All organisms must maintain a complex dynamic equilibrium, or homeostasis, which is constantly challenged by internal or external adverse forces termed stressors. Stress occurs when homeostasis is threatened or perceived to be so; homeostasis is re-established by various physiological and behavioral adaptive responses. Neuroendocrine hormones have major roles in the regulation of both basal homeostasis and responses to threats, and are involved in the pathogenesis of diseases characterized by dyshomeostasis or cacostasis. The stress response is mediated by the stress system, partly located in the central nervous system and partly in peripheral organs. The central, greatly interconnected effectors of this system include the hypothalamic hormones arginine vasopressin, corticotropin-releasing hormone and pro-opiomelanocortin-derived peptides, and the locus ceruleus and autonomic norepinephrine centers in the brainstem. Targets of these effectors include the executive and/or cognitive, reward and fear systems, the wake-sleep centers of the brain, the growth, reproductive and thyroid hormone axes, and the gastrointestinal, cardiorespiratory, metabolic, and immune systems. Optimal basal activity and responsiveness of the stress system is essential for a sense of well-being, successful performance of tasks, and appropriate social interactions. By contrast, excessive or inadequate basal activity and responsiveness of this system might impair development, growth and body composition, and lead to a host of behavioral and somatic pathological conditions.
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              Curcumin: the Indian solid gold.

              Turmeric, derived from the plant Curcuma longa, is a gold-colored spice commonly used in the Indian subcontinent, not only for health care but also for the preservation of food and as a yellow dye for textiles. Curcumin, which gives the yellow color to turmeric, was first isolated almost two centuries ago, and its structure as diferuloylmethane was determined in 1910. Since the time of Ayurveda (1900 Bc) numerous therapeutic activities have been assigned to turmeric for a wide variety of diseases and conditions, including those of the skin, pulmonary, and gastrointestinal systems, aches, pains, wounds, sprains, and liver disorders. Extensive research within the last half century has proven that most of these activities, once associated with turmeric, are due to curcumin. Curcumin has been shown to exhibit antioxidant, anti-inflammatory, antiviral, antibacterial, antifungal, and anticancer activities and thus has a potential against various malignant diseases, diabetes, allergies, arthritis, Alzheimer's disease, and other chronic illnesses. These effects are mediated through the regulation of various transcription factors, growth factors, inflammatory cytokines, protein kinases, and other enzymes. Curcumin exhibits activities similar to recently discovered tumor necrosis factor blockers (e.g., HUMIRA, REMICADE, and ENBREL), a vascular endothelial cell growth factor blocker (e.g., AVASTIN), human epidermal growth factor receptor blockers (e.g., ERBITUX, ERLOTINIB, and GEFTINIB), and a HER2 blocker (e.g., HERCEPTIN). Considering the recent scientific bandwagon that multitargeted therapy is better than monotargeted therapy for most diseases, curcumin can be considered an ideal "Spice for Life".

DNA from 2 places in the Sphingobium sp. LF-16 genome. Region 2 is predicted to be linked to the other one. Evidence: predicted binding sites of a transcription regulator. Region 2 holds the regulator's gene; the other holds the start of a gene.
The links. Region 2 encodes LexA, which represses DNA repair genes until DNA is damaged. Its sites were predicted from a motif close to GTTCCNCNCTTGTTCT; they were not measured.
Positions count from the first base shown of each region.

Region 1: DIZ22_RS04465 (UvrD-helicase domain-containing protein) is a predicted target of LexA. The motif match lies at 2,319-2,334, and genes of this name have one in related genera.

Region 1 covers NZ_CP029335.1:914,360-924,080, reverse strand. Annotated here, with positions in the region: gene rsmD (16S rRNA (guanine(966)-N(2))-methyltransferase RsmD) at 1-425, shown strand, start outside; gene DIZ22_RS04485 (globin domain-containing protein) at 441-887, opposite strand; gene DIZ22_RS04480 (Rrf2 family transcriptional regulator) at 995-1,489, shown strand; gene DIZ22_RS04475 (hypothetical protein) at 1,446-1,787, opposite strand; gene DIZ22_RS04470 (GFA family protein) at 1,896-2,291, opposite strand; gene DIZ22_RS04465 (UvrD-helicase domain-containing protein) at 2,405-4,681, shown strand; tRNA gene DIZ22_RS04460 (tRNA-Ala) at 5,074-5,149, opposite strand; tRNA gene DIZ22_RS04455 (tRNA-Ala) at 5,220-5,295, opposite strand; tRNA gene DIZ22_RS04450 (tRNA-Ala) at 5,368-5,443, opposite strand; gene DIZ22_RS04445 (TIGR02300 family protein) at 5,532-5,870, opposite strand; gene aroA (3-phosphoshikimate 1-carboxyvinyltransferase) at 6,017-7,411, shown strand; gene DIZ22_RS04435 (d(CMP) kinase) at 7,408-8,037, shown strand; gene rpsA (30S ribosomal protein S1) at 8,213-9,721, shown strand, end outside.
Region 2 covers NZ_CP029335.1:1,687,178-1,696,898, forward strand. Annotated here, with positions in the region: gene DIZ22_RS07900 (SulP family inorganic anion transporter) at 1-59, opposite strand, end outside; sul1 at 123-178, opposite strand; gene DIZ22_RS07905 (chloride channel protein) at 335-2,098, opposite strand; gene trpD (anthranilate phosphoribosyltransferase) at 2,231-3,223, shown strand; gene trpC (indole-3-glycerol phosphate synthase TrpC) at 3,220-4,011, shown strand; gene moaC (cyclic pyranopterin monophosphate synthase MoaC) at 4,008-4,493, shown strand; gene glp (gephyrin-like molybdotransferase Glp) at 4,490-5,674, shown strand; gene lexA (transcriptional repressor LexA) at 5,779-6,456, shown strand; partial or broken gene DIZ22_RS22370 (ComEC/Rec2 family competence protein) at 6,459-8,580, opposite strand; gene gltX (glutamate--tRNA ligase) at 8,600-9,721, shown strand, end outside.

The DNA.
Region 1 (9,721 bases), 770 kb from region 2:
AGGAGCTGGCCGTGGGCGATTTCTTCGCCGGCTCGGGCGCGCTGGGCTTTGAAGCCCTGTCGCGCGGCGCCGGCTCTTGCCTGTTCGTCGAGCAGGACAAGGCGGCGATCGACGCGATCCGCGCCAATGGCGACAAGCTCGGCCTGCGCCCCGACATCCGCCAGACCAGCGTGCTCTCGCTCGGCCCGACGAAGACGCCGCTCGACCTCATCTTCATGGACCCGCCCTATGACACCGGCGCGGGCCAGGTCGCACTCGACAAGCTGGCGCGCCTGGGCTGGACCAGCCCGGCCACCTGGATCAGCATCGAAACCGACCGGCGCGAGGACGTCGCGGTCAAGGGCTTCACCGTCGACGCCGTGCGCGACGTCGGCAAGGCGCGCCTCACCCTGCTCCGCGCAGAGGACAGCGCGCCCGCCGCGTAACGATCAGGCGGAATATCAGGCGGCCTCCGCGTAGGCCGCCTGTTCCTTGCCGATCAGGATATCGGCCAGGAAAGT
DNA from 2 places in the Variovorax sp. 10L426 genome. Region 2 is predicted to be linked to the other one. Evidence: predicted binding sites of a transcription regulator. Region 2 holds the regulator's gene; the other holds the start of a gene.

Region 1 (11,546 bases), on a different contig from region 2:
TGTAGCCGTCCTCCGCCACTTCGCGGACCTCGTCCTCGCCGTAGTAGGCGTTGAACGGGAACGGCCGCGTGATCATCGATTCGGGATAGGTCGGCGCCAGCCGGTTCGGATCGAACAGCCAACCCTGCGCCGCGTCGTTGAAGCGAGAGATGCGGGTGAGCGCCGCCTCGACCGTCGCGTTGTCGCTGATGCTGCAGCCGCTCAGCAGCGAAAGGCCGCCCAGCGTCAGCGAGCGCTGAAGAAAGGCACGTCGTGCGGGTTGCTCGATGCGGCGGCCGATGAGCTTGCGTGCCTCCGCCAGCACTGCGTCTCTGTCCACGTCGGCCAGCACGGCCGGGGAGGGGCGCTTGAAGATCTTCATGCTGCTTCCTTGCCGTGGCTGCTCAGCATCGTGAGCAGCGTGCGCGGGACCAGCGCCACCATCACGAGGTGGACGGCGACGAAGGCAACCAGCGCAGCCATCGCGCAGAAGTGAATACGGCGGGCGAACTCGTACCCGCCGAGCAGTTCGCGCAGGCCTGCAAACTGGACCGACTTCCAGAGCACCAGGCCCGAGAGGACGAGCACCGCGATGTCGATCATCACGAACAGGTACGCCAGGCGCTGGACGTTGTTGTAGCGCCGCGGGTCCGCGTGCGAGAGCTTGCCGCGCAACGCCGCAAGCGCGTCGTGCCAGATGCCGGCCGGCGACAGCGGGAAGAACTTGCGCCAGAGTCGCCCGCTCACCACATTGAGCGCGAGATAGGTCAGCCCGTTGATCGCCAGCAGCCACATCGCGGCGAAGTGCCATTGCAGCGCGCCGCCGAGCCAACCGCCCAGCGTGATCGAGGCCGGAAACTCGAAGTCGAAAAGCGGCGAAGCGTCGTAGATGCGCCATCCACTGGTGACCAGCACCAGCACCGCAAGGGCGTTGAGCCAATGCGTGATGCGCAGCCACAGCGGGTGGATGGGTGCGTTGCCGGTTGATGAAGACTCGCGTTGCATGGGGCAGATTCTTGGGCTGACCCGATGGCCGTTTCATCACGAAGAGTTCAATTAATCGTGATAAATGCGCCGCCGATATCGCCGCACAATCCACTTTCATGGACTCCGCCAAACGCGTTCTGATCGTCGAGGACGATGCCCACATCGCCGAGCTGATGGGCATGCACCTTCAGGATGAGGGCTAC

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                Author and article information

                Journal
                Int J Reprod Biomed (Yazd)
                Int J Reprod Biomed (Yazd)
                IJRB
                International Journal of Reproductive Biomedicine
                Research and Clinical Center for Infertility (Yazd, Iran )
                2476-4108
                2476-3772
                July 2017
                : 15
                : 7
                : 447-452
                Affiliations
                [1 ] Histomorphometry and Stereology Research Center, Shiraz University of Medical Sciences, Shiraz, Iran.
                [2 ] Anatomy Department, School of Medicine, Shiraz University of Medical Sciences, Shiraz, Iran.
                Author notes
                Corresponding Author: Elham Aliabadi, Shiraz University of Medical Sciences, Zand Ave., Shiraz, Iran. Postal code: 71348-45794. Email: aliabade@sums.ac.ir, Tel: (+98) 713 2304372
                Article
                ijrb-15-447
                5601937

                This is an Open Access article distributed under the terms of the Creative Commons Attribution License, ( http://creativecommons.org/licenses/by/3.0/) which permits unrestricted use, distribution, and reproduction in any medium, provided the original work is properly cited.